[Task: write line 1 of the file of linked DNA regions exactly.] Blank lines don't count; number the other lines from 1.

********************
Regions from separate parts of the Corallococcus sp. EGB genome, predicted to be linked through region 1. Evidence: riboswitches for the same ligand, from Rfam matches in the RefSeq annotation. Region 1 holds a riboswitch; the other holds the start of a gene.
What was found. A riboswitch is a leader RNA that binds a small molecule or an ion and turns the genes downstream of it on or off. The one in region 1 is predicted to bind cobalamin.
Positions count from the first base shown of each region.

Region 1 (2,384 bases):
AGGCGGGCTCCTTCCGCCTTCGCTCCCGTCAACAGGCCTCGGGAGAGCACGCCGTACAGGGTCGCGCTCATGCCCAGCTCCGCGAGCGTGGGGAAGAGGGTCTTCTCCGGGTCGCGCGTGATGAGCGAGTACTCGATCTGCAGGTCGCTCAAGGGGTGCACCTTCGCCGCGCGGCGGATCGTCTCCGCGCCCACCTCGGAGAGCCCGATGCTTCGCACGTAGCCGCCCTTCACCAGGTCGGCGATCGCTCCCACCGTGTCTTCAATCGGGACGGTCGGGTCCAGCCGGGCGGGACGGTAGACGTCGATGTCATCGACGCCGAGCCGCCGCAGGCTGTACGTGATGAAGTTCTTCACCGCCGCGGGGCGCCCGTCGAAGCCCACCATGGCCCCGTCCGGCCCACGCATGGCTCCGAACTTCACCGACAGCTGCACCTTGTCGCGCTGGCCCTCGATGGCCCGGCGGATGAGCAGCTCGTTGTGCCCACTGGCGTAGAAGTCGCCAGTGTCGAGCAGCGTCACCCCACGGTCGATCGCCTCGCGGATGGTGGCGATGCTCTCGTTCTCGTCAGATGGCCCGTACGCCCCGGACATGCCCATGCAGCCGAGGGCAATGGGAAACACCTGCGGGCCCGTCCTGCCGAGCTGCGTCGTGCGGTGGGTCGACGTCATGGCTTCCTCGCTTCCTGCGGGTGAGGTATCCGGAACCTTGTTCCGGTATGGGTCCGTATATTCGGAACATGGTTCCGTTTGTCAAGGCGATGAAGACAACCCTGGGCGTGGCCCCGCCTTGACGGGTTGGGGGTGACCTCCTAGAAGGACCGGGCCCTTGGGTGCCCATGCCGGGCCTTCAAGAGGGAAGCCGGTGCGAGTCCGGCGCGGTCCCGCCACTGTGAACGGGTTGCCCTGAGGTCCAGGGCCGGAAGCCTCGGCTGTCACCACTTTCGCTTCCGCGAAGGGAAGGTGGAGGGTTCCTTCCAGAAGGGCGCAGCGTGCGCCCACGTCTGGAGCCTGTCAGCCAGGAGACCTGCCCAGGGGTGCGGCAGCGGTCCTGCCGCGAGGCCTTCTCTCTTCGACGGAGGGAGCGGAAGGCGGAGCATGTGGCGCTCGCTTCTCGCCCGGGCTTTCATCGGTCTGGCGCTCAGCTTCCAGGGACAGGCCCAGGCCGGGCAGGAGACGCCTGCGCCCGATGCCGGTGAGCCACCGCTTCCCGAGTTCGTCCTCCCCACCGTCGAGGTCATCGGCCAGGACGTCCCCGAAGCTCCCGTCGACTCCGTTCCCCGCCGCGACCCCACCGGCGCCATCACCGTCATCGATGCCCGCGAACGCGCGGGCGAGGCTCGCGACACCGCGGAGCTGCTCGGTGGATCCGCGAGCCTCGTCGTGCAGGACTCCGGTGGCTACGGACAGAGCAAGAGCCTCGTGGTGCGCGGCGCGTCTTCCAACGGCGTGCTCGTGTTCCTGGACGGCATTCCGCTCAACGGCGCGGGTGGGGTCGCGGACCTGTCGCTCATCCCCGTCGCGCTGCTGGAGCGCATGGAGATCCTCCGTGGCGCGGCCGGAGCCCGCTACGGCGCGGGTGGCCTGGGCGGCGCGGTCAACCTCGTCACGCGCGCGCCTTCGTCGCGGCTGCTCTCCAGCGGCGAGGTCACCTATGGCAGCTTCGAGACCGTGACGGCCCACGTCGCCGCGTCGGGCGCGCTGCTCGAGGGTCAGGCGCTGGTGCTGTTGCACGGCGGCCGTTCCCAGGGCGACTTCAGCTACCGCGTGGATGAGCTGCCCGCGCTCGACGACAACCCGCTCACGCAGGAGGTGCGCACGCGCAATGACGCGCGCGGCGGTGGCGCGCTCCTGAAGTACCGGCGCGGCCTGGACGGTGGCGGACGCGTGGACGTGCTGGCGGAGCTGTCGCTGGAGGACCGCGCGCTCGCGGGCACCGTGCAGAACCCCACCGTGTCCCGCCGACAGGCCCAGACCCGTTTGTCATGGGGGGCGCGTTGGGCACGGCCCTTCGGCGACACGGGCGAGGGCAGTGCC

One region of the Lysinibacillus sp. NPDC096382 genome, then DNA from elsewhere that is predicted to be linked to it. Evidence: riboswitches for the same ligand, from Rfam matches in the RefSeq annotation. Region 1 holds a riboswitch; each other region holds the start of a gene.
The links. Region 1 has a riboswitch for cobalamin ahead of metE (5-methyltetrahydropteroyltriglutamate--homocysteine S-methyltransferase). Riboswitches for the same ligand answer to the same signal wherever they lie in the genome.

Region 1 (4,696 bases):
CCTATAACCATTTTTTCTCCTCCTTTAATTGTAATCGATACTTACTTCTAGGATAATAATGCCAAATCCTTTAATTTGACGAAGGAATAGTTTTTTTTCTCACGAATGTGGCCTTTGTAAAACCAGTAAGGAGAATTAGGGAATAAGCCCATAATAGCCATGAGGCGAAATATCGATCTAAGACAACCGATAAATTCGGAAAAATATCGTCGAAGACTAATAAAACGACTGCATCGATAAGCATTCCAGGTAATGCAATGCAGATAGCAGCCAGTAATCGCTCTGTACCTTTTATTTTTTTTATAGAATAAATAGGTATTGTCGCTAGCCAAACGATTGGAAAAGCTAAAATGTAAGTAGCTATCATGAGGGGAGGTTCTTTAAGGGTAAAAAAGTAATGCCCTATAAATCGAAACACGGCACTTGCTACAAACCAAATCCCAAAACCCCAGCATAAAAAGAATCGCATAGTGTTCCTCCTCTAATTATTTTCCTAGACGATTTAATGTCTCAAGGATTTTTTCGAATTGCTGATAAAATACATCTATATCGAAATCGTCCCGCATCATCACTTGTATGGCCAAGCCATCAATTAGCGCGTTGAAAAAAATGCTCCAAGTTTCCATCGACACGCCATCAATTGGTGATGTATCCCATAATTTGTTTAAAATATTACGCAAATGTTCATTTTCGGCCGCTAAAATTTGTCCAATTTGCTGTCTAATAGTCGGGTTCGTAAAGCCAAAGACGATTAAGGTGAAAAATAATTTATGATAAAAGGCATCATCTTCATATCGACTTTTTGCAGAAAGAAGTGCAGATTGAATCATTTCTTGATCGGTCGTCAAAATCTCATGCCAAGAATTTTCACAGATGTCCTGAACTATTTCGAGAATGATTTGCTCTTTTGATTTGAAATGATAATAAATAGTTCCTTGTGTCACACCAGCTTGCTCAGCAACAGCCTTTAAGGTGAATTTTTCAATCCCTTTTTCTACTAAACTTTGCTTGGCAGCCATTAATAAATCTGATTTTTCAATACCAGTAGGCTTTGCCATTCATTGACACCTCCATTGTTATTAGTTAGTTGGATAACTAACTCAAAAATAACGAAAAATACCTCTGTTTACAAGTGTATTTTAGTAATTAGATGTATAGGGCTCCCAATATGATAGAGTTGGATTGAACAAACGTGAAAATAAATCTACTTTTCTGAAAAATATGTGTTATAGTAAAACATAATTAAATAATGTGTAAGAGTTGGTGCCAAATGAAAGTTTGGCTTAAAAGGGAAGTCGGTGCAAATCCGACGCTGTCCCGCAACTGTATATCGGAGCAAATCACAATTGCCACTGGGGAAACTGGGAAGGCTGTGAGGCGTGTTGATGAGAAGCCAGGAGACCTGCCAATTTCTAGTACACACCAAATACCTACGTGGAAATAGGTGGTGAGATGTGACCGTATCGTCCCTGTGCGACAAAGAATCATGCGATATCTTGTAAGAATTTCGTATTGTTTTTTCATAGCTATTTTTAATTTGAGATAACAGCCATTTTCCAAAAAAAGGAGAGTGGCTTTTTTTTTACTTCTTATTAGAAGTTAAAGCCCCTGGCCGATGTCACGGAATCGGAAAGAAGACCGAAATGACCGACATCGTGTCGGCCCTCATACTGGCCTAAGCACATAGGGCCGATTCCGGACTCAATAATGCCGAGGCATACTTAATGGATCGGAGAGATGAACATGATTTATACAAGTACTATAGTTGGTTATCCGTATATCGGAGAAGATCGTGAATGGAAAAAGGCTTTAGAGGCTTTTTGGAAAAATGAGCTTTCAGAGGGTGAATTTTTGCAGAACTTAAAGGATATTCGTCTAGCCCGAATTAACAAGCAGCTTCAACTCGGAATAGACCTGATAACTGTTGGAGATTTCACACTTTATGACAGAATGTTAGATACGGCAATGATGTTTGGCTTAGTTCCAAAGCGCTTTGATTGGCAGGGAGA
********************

Regions from separate parts of the Corallococcus sp. EGB genome, predicted to be linked through region 1. Evidence: riboswitches for the same ligand, from Rfam matches in the RefSeq annotation. Region 1 holds a riboswitch; the other holds the start of a gene.